This week: conversations with Maggie Doherty, Anahid Nersessian, and Zachary Samalin about the American mood and the legacy of Lauren Berlant. Listen today at 2 pm, or anytime at our website.

After the scholar Lauren Berlant died this summer, remembrances made clear that we’d lost an epoch-making mind, who prompted new ways to think and feel about both history and private life. A professor of English who studied affect and mood in politics and culture, Berlant propelled a major turn in American thought, and on this week’s show, we learn about that turn.

Among Berlant’s landmark achievements are Cruel Optimism and The Female Complaint. Both focus on how individual sentiments are immersed in political currents. Zachary Samalin, professor of English at NYU who was a colleague of Berlant’s at the University of Chicago, says:

One of the most exciting things to me about Lauren’s work is the sort of historical dimension. There’s this sense in which our desires and our fantasies and our attachments are historically rooted.

Zachary Samalin.

Maggie Doherty, who teaches writing at Harvard and is the author of The Equivalents, describes Berlant’s “cruel optimism” in particular American sectors:

One of the ways that we develop our fantasies or our visions of the good life, you know, comes from history. And there were moments in the United States when working in various industries, intellectual industries, literary industries like journalism, media, academia, could result in what we tend to think of as a good life. And that might mean security, economic security, a home, stability, a community. And this was kind of facilitated by some of the policies of the mid-century, the ways that the state, the welfare state was available for more people in more ways.

Those conditions no longer obtain. We don’t have a robust welfare state. We don’t have protections for people in their workplaces. The labor movement has decreased in power. Venture capital now owns a ton of media organizations and is selling them whenever it’s convenient. And so these routes toward a kind of American good life, an American style of good life, are really closed off to us.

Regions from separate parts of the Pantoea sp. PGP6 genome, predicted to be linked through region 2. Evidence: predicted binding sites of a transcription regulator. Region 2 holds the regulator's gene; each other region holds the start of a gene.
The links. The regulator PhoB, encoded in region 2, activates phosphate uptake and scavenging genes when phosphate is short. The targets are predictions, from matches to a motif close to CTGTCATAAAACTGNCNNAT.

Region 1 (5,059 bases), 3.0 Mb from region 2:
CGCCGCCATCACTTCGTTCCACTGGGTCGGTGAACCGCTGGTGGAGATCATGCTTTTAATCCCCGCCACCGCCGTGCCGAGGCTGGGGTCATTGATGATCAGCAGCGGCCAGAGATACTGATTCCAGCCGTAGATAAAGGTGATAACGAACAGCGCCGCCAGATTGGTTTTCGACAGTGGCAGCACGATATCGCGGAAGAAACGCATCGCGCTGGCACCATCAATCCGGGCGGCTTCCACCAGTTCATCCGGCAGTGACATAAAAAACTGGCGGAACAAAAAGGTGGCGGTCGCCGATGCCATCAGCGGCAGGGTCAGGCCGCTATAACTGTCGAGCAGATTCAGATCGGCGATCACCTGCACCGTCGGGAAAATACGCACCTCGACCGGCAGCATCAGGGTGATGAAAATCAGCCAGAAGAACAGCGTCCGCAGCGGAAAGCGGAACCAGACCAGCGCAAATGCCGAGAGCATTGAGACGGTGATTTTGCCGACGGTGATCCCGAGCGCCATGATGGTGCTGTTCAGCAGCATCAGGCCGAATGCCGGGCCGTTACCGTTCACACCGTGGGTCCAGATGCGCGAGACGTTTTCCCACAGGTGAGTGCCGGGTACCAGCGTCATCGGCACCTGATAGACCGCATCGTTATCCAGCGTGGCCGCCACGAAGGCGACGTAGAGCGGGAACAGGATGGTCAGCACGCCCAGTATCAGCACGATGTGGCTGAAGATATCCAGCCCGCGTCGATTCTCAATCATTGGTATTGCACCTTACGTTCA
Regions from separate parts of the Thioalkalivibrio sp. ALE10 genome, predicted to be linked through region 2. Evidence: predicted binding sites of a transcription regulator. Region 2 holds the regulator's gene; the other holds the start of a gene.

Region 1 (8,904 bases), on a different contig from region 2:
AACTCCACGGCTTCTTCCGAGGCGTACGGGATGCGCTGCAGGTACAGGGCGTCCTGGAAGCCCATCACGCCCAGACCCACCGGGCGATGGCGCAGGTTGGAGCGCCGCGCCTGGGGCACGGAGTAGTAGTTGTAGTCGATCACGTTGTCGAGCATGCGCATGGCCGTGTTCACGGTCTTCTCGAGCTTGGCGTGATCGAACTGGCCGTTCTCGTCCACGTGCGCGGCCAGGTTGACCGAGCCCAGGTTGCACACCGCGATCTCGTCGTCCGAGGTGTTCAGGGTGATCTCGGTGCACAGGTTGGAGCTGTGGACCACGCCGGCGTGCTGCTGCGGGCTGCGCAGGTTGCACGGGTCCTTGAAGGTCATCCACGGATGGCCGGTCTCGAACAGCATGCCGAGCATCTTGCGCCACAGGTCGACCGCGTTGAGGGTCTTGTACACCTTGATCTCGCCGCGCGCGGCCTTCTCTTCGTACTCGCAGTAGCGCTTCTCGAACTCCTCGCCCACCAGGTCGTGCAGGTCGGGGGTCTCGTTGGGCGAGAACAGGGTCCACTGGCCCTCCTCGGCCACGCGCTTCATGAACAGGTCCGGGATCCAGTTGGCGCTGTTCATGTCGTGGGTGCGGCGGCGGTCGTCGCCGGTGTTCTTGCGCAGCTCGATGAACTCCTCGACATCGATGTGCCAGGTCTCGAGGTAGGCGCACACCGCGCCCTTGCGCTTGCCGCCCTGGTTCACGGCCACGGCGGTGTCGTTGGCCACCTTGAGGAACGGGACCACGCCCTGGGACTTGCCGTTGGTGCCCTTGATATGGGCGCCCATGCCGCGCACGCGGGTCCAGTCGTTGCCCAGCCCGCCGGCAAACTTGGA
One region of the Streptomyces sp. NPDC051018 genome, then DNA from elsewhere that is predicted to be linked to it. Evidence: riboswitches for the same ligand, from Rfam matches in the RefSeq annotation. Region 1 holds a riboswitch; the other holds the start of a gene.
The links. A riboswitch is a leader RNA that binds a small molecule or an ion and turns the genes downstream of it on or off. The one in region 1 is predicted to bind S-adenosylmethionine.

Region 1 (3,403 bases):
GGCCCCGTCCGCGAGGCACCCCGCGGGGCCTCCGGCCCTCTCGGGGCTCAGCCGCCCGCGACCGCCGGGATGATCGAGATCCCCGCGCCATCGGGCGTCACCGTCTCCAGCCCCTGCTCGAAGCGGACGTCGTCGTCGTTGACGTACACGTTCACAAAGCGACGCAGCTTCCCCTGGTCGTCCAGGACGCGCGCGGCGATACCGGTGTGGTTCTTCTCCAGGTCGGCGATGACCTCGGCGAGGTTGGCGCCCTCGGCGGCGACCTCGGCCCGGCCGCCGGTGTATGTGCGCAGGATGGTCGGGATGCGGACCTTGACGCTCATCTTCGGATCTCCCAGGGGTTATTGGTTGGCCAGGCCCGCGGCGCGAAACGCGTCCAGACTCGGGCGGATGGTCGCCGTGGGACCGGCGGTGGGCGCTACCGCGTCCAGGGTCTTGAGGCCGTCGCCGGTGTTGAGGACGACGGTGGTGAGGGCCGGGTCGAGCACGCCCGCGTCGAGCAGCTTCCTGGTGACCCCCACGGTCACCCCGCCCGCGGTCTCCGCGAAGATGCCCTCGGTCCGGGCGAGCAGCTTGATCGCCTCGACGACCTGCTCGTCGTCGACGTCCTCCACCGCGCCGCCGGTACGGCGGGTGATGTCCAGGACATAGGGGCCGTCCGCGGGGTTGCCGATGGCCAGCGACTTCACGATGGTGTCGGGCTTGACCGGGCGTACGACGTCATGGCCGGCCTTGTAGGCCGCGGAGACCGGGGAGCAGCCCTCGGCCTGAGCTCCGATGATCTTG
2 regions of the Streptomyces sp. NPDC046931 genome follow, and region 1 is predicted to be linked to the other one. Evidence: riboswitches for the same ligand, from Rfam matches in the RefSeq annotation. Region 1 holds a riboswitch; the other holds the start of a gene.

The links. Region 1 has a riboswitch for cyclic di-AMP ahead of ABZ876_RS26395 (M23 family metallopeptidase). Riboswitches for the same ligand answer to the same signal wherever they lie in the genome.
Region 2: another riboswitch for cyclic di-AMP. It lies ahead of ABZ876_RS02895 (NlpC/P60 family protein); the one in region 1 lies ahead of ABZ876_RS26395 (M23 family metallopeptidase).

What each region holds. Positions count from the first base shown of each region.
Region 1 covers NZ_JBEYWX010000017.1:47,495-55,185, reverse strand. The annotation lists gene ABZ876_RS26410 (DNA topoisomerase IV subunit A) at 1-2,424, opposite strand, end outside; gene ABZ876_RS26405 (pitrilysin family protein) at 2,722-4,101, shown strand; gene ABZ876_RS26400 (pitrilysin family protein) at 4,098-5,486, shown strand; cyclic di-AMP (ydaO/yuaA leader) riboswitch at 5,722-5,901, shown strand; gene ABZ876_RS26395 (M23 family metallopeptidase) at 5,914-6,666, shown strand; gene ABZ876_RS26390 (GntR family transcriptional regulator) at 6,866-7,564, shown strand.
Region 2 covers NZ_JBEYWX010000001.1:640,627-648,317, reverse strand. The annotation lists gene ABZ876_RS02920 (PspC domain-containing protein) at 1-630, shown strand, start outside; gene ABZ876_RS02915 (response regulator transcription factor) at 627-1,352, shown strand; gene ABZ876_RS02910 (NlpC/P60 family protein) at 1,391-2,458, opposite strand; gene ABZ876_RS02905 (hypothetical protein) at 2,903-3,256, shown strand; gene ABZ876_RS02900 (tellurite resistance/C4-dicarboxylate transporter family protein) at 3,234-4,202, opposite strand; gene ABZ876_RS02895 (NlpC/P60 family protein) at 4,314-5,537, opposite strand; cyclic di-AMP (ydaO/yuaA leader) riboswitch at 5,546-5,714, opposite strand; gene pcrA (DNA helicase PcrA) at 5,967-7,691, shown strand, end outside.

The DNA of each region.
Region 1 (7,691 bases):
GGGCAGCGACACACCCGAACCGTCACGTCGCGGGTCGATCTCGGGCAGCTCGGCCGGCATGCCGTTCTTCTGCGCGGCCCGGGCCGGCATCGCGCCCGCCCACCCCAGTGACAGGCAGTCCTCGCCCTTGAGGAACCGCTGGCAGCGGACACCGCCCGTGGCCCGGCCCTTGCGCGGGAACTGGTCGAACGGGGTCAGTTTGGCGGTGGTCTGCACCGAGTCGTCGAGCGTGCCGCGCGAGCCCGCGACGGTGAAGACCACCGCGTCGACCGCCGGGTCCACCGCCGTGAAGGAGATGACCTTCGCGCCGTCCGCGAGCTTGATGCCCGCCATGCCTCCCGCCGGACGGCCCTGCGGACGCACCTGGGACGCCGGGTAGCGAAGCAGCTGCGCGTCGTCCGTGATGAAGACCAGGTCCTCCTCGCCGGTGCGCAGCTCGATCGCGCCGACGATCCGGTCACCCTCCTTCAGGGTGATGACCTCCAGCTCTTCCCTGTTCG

But that often doesn’t prevent people from working in media, from becoming journalists or becoming writers, from making podcasts, from doing this kind of work that we feel attached to or we feel compelled to do. And I guess the question is: how much of our attachment ends up really, really destroying us or hurting us?

Berlant thus illuminated public life, but also our private and individual lives. Anahid Nersessian, a professor of English at UCLA, who was mentored by Berlant, says:

One of the things that I learned from Lauren on a personal level is the necessity of trying to get beyond knee-jerk judgments of people with whom we come into conflict. Lauren was quite interested in Buddhism, and the sort of paradigmatic program of Buddhist thought is the suspension and removal of judgment. I think that’s a very, very important lesson that I learned from Lauren, that you could end a relationship with somebody without deciding that they were the worst person in the world.

You don’t have to produce a kind of dissertation about why this person was horrible and toxic and vicious. You could simply remove yourself, and you could simply reorient yourself toward a better kind of relationship or better kind of life. That’s something that I’ve taken with me and that has enabled me, again, just personally, to leave open space for relationships to change, relationships to to end, but also relationships to take a new form.

Anahid Nersessian.

Read: Eduardo Berti

Thinking about feeling can elucidate the most daunting problems. In An Ideal Presence, Eduardo Berti’s novel out soon in a translation by Daniel Levin Becker, nurses and doctors working in palliative care reflect on their experiences of care, or on care itself. In one section, we find this, from a doctor:

Relations between doctors and caregiving personnel can be tense. Doctors criticize nurses and nursing aides for being too emotional; they criticize us, on the other hand, for being too impersonal. it’s true that some doctors will say “I’ll be back, I’ve got to go see a pancreas.”

Berti’s book contemplates that which breaks us apart, but also the care that continues through it all. In An Ideal Presence, as in the medical profession itself, as in maybe every human interaction that gets you thinking about the biggest questions, care brings you further into the ultimate human mysteries.

This week’s ephemeral library

Gawker vs. n+1. On New York’s next governor. On neoliberalism and neofascism. The Messiest Phase of the Pandemic Yet. What Bobby McIlvaine Left Behind.

That’s all for this week, folks.

An American conversation with global attitude, on the arts, humanities, and global affairs, hosted by Christopher Lydon.